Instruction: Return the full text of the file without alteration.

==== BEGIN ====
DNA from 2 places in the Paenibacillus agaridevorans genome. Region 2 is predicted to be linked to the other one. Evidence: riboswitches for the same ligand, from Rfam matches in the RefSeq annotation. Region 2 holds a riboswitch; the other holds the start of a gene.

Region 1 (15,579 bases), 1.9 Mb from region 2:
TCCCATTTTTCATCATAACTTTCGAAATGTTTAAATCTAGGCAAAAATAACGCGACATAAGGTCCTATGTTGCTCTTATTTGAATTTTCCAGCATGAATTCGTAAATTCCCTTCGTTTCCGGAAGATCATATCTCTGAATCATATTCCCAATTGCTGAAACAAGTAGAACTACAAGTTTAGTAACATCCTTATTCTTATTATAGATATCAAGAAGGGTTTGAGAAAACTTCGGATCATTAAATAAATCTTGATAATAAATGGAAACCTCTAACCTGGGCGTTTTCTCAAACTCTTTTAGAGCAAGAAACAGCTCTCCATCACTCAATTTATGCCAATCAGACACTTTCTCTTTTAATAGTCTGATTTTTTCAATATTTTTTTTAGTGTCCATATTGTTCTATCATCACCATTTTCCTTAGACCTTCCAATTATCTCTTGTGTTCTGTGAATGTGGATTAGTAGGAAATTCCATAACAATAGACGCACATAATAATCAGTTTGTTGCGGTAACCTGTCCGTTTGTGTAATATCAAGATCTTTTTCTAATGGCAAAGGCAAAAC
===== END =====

DNA from 2 places in the Paenibacillus agaridevorans genome. Region 2 is predicted to be linked to the other one. Evidence: riboswitches for the same ligand, from Rfam matches in the RefSeq annotation. Region 2 holds a riboswitch; the other holds the start of a gene.

Region 1 (15,579 bases), 1.9 Mb from region 2:
TCCCATTTTTCATCATAACTTTCGAAATGTTTAAATCTAGGCAAAAATAACGCGACATAAGGTCCTATGTTGCTCTTATTTGAATTTTCCAGCATGAATTCGTAAATTCCCTTCGTTTCCGGAAGATCATATCTCTGAATCATATTCCCAATTGCTGAAACAAGTAGAACTACAAGTTTAGTAACATCCTTATTCTTATTATAGATATCAAGAAGGGTTTGAGAAAACTTCGGATCATTAAATAAATCTTGATAATAAATGGAAACCTCTAACCTGGGCGTTTTCTCAAACTCTTTTAGAGCAAGAAACAGCTCTCCATCACTCAATTTATGCCAATCAGACACTTTCTCTTTTAATAGTCTGATTTTTTCAATATTTTTTTTAGTGTCCATATTGTTCTATCATCACCATTTTCCTTAGACCTTCCAATTATCTCTTGTGTTCTGTGAATGTGGATTAGTAGGAAATTCCATAACAATAGACGCACATAATAATCAGTTTGTTGCGGTAACCTGTCCGTTTGTGTAATATCAAGATCTTTTTCTAATGGCAAAGGCAAAAC